After decades of adhering to a post-war pacifist role, Germany may be poised to significantly boost military defense spending in the wake of political instability on Europe’s periphery and global terror attacks.
German Chancellor Angela Merkel on Wednesday asked the defense committee of the Bundestag, the lower house of German parliament, to consider raising the amount of money the country spends on defense, which has historically been about half of what the North Atlantic Treaty Organization recommends.
Rainer Arnold, a Social Democrat and member of the defense committee, said Ms. Merkel asked the group to consider making “an appropriate” increase in defense spending, which this year is planned to be €34 billion ($37 billion), up from €32.8 billion last year. Ms. Merkel was “wonderfully inexact” in the amount of the increase, Mr. Arnold said in an interview with Handelsblatt Global Edition.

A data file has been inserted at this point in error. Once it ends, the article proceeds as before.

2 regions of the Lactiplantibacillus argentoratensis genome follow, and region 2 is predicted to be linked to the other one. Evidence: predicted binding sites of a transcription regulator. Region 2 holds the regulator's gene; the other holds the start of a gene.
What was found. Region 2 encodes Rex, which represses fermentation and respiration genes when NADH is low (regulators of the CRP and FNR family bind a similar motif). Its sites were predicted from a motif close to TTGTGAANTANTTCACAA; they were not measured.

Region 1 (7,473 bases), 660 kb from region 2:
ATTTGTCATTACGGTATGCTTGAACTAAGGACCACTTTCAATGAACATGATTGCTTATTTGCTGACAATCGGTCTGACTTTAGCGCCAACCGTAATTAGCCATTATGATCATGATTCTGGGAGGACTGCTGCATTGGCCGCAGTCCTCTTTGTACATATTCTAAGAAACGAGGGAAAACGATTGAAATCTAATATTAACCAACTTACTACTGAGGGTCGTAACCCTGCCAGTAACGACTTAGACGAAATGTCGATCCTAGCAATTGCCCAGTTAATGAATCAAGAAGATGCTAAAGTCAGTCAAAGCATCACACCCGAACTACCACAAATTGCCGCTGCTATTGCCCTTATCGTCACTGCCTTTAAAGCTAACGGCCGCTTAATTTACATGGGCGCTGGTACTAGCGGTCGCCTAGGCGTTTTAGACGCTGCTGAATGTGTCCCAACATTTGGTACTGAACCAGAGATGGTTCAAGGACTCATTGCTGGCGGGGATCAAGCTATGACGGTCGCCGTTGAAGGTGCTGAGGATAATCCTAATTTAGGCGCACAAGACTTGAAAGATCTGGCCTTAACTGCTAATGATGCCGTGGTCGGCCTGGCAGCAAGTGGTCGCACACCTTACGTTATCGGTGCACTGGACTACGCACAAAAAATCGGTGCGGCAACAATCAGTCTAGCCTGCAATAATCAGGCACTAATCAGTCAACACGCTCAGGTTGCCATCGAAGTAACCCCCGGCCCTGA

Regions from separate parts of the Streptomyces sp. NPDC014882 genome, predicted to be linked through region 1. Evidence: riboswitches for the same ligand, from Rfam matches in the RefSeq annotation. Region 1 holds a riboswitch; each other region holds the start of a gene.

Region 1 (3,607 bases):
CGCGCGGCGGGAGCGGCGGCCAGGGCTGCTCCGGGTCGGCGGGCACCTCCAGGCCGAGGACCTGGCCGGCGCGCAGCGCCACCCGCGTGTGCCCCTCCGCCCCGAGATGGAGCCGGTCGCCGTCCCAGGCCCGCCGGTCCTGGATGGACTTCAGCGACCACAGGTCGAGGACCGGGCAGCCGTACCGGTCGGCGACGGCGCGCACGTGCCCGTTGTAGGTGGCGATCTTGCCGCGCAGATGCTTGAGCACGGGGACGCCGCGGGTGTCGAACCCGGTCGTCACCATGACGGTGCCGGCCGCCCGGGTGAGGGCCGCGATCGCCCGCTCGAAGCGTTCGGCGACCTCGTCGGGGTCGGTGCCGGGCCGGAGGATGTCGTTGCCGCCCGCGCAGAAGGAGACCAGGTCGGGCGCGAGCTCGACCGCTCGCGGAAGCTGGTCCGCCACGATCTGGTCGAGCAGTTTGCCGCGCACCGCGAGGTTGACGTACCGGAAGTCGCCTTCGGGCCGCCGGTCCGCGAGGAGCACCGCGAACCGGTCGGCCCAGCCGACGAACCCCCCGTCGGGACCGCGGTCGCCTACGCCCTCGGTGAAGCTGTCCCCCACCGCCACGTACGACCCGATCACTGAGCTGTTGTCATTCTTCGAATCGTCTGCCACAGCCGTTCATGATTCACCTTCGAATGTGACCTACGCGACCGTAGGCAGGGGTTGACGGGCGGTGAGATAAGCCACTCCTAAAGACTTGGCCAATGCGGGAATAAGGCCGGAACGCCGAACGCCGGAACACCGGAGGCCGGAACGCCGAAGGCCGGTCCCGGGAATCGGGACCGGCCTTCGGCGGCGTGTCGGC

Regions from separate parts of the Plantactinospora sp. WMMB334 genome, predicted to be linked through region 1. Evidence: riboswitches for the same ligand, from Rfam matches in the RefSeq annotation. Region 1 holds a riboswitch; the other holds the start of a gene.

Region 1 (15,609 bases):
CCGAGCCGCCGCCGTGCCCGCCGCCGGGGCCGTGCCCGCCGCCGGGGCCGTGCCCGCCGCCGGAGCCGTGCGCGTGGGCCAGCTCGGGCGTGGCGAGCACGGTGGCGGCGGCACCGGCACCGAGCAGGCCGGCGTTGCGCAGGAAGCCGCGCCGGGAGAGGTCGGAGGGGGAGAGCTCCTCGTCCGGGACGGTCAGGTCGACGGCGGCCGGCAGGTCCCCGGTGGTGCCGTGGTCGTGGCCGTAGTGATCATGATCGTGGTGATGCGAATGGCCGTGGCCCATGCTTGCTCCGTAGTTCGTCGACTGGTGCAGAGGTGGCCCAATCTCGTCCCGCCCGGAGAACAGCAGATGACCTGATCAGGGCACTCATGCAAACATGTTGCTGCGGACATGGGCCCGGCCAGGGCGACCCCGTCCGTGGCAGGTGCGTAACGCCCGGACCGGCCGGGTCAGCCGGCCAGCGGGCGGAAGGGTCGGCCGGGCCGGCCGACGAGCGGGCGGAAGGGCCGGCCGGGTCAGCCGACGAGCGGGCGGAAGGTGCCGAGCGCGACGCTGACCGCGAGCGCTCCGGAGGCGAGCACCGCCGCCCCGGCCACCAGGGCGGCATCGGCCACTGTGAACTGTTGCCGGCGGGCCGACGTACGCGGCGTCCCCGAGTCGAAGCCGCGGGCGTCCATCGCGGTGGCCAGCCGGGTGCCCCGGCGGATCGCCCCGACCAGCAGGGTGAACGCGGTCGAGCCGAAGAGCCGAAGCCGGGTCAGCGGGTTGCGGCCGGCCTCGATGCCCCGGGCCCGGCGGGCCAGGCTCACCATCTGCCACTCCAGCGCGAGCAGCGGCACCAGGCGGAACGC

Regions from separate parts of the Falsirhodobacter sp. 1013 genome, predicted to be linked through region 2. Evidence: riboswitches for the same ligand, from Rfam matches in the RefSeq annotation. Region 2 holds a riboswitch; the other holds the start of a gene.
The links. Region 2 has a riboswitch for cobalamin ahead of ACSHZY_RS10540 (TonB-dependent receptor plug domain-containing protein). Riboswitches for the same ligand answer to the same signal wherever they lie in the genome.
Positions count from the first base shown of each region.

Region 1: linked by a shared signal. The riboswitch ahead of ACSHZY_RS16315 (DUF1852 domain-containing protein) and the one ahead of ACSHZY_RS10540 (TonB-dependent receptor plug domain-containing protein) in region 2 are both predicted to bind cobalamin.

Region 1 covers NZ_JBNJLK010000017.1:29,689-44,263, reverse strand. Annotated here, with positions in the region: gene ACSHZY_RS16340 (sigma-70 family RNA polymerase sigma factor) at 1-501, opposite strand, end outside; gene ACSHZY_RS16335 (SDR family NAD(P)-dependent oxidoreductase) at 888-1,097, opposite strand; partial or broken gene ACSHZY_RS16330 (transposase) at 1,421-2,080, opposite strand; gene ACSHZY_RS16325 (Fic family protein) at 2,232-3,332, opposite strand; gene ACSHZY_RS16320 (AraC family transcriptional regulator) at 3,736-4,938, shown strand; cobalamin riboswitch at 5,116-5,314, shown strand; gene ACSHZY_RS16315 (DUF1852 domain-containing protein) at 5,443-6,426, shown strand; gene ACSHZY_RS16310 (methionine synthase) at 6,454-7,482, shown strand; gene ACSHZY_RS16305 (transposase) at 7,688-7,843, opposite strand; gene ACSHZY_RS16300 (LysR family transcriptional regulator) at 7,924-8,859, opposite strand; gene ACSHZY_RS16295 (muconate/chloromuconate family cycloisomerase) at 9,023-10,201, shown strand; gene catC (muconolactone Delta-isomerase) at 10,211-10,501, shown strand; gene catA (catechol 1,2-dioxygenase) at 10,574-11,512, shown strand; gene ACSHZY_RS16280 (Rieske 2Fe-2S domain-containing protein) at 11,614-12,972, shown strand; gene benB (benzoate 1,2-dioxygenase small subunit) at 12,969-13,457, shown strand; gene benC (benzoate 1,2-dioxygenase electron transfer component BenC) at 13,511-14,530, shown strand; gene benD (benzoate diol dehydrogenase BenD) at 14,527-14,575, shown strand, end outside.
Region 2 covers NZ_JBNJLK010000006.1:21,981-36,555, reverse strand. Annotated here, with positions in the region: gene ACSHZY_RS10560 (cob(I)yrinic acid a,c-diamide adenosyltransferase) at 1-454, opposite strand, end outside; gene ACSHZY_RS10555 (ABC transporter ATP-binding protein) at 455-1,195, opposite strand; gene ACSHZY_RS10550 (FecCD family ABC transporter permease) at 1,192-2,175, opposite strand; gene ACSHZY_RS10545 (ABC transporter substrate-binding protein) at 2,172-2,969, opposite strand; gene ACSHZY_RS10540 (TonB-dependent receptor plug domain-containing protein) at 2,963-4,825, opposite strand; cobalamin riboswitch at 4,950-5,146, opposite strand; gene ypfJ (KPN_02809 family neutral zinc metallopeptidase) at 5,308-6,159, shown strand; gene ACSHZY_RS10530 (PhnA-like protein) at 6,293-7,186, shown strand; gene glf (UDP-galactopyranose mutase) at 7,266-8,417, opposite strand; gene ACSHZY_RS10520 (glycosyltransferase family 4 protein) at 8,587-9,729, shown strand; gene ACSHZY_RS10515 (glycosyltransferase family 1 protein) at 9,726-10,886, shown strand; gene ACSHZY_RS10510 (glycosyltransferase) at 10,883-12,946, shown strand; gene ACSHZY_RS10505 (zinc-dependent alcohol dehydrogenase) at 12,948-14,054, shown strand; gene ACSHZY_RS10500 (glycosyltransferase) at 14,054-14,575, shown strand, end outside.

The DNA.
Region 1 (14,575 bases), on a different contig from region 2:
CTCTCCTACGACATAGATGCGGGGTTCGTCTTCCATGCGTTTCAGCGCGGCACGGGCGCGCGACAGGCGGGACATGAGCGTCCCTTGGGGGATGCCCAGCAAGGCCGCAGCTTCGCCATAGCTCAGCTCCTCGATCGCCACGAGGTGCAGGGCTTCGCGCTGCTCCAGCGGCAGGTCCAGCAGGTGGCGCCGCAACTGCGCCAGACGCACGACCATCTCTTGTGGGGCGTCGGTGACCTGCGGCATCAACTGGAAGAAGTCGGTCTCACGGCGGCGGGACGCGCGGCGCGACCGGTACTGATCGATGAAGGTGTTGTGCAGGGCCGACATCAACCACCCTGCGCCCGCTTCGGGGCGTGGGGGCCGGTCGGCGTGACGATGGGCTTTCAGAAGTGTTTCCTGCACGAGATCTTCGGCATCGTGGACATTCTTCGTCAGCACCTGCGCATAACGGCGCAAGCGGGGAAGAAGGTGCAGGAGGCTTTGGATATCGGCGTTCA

“Ms. Merkel basically said that we should contribute appropriately more to NATO especially in the light of our strong economic performance and in response to pressure from our American partners,” Mr. Arnold said.
In 2014, the United States spent around 4 percent of GDP, or €560 billion, in defense for NATO, according to the Stockholm International Peace Research Institute. Germany, by comparison, contributed about 1 percent of spending to defense, or €35 billion.
Both countries are members of NATO.
“We must make a reasonable, significant contribution so that others — on the other side of the Atlantic — can be ready to engage,” Ms. Merkel told the committee, according to Bild, the popular German tabloid newspaper.
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